This is part of a series of notes from from YOW! Connected conference where leading experts presents their thoughts on all things mobile and IoT.
At the heart of the discussion is the fact that designer’s goal of UI consistency and the developer’s goal of cleanly architected code are not opposing desires, but in fact the same goal spoken in a different language. The team need to get rid of us vs them attitude.
Ideally, designer should be expert in the platform they are designing for. And developer needs to be transparent about what is impossible vs what is just hard.
During the talk, Chris highlighted that user experience is not something you hand over in a document, waterfall model simply does not work. Design is not always measurable.
Some general advice and recommendations for structuring design deliverables and UI code:
- Speak the same language — Come up with a consistent language to communicate. Same lingo. Use the same measure of unit, refer to points and screen density instead of pixel.
- Be in communication frequently — geographical separation often leads to strong reliance on handover document. Rely on interactive prototype (Axure/InVision) as single source of truth and communicate the intention of the design.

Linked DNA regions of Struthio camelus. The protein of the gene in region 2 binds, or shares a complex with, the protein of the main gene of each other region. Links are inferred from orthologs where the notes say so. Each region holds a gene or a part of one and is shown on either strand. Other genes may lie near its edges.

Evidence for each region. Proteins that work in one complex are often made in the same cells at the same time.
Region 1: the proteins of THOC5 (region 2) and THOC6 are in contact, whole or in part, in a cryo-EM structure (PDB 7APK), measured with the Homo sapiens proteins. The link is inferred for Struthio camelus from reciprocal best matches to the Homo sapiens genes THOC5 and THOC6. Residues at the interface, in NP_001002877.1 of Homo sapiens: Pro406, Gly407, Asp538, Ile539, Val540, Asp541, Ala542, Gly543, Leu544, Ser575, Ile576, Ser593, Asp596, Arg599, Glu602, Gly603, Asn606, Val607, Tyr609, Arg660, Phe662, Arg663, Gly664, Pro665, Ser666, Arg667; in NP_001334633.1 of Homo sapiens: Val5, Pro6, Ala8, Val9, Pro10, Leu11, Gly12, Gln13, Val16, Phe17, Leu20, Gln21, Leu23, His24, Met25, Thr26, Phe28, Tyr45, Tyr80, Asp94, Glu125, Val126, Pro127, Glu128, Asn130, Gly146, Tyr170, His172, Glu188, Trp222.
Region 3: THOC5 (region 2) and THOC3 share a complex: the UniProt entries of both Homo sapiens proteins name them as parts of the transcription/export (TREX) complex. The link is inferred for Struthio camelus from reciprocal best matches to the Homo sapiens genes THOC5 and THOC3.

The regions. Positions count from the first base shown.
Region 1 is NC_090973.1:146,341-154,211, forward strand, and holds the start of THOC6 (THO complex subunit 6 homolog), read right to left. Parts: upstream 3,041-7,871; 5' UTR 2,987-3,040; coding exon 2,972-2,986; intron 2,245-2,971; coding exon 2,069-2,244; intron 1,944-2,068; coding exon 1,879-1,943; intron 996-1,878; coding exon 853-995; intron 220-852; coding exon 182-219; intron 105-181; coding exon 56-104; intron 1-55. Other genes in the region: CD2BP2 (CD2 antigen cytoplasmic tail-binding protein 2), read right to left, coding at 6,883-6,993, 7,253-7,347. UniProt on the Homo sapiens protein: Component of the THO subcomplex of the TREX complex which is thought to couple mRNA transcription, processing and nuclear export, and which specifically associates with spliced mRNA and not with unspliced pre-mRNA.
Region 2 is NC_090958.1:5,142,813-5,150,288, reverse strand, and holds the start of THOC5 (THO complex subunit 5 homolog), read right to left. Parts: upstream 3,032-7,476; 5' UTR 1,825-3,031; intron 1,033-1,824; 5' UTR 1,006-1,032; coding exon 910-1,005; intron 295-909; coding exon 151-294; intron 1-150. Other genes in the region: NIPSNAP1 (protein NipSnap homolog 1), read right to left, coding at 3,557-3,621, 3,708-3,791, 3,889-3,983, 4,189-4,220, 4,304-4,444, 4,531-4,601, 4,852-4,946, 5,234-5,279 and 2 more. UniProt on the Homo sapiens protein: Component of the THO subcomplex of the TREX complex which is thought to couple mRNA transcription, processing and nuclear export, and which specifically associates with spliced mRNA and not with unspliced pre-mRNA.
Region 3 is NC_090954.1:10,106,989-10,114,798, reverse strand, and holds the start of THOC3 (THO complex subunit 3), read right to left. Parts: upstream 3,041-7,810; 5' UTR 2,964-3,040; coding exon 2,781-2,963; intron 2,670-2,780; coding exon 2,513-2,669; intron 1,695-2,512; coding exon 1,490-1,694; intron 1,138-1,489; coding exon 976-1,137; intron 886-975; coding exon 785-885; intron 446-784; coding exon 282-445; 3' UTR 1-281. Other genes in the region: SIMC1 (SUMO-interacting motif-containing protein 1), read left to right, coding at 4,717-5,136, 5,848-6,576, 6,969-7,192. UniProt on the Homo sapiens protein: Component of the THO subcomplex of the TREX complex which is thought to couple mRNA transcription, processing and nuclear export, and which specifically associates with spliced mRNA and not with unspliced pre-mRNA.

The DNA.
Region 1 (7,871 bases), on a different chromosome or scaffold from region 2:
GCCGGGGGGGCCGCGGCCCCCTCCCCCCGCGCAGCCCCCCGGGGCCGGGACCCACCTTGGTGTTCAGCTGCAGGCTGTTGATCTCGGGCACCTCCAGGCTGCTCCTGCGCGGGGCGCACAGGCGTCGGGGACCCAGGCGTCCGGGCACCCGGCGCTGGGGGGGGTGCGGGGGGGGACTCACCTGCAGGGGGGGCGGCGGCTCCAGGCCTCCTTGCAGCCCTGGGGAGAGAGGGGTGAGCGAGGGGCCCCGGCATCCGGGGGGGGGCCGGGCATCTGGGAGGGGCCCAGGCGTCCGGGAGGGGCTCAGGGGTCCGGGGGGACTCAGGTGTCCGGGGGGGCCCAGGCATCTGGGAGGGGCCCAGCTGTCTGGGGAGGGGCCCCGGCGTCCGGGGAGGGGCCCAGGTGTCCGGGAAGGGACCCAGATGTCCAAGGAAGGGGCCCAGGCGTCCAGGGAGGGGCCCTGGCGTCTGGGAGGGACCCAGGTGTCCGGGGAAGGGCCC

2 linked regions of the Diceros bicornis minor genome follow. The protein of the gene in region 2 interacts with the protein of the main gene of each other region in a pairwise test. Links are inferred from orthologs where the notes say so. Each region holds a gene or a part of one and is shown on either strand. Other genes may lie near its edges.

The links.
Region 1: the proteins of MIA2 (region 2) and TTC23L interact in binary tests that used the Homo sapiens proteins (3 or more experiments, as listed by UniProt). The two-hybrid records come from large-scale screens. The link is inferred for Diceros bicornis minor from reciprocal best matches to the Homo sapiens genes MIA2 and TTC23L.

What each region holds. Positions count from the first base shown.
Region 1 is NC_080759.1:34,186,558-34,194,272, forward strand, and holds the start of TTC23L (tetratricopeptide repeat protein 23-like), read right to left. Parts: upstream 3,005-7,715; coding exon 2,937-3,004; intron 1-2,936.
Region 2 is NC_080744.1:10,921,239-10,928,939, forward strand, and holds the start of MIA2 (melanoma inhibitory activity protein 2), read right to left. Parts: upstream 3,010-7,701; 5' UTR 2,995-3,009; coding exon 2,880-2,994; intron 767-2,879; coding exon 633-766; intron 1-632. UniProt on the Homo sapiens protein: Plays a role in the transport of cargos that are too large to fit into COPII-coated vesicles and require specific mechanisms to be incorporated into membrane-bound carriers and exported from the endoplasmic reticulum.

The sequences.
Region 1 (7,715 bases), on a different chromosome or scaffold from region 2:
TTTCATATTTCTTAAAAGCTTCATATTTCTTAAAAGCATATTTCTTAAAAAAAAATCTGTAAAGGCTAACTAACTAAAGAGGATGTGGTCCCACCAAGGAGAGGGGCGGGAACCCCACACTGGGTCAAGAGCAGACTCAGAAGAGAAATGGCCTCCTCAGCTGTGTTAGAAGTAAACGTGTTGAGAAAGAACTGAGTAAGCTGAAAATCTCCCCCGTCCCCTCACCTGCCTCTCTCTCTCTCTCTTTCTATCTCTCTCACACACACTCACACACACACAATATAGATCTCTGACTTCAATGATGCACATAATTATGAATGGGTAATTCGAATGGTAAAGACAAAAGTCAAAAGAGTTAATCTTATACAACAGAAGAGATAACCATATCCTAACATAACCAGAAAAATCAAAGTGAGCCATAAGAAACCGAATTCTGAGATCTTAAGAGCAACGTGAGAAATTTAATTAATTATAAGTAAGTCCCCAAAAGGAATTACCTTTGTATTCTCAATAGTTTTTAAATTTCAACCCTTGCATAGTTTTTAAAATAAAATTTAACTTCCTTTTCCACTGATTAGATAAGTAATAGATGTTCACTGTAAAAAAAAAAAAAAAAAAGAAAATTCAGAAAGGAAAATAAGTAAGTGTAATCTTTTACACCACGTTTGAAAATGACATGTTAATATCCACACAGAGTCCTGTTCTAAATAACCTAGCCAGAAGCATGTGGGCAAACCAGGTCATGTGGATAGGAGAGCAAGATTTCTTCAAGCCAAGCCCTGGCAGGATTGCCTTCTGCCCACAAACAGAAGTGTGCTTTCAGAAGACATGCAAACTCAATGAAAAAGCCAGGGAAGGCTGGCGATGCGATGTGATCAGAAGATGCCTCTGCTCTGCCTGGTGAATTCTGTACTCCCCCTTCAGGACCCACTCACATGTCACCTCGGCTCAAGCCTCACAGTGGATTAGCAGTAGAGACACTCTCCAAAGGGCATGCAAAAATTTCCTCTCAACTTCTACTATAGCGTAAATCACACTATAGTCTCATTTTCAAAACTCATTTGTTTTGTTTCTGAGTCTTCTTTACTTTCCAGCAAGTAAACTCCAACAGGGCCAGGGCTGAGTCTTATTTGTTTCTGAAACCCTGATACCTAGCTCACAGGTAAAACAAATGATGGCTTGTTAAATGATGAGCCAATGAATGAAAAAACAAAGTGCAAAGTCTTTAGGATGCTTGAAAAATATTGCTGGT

- Deliverables as a system — Chris’s team use Confluence for UI style guide, colour and font measurements. The team work with colour variables using consistent naming convention. As well as style variables, which is a combination of font, spacing and the aforementioned colour variables. This approach reduces testing effort as any changes are applied to one file only and flow on.
- It’s important to have buy in from the rest of the team
- Have a dedicated UI developer on the team to work closely with the designer.
Lastly, as an advise on how to approach the fragmentation of screen sizes, take the lessons learnt from web development. Mobile First. Target smallest screen device first. Design a visual system in resolution independent way.
Takeaway from the talk: Design system not screens — coming from a web development background, I think the underlying concept resonates with Brad Frost’s Atomic Design. Increasingly there is a view the idea of a page does not make sense anymore, and that designers should be crafting design systems instead of page based pixel-perfect designs.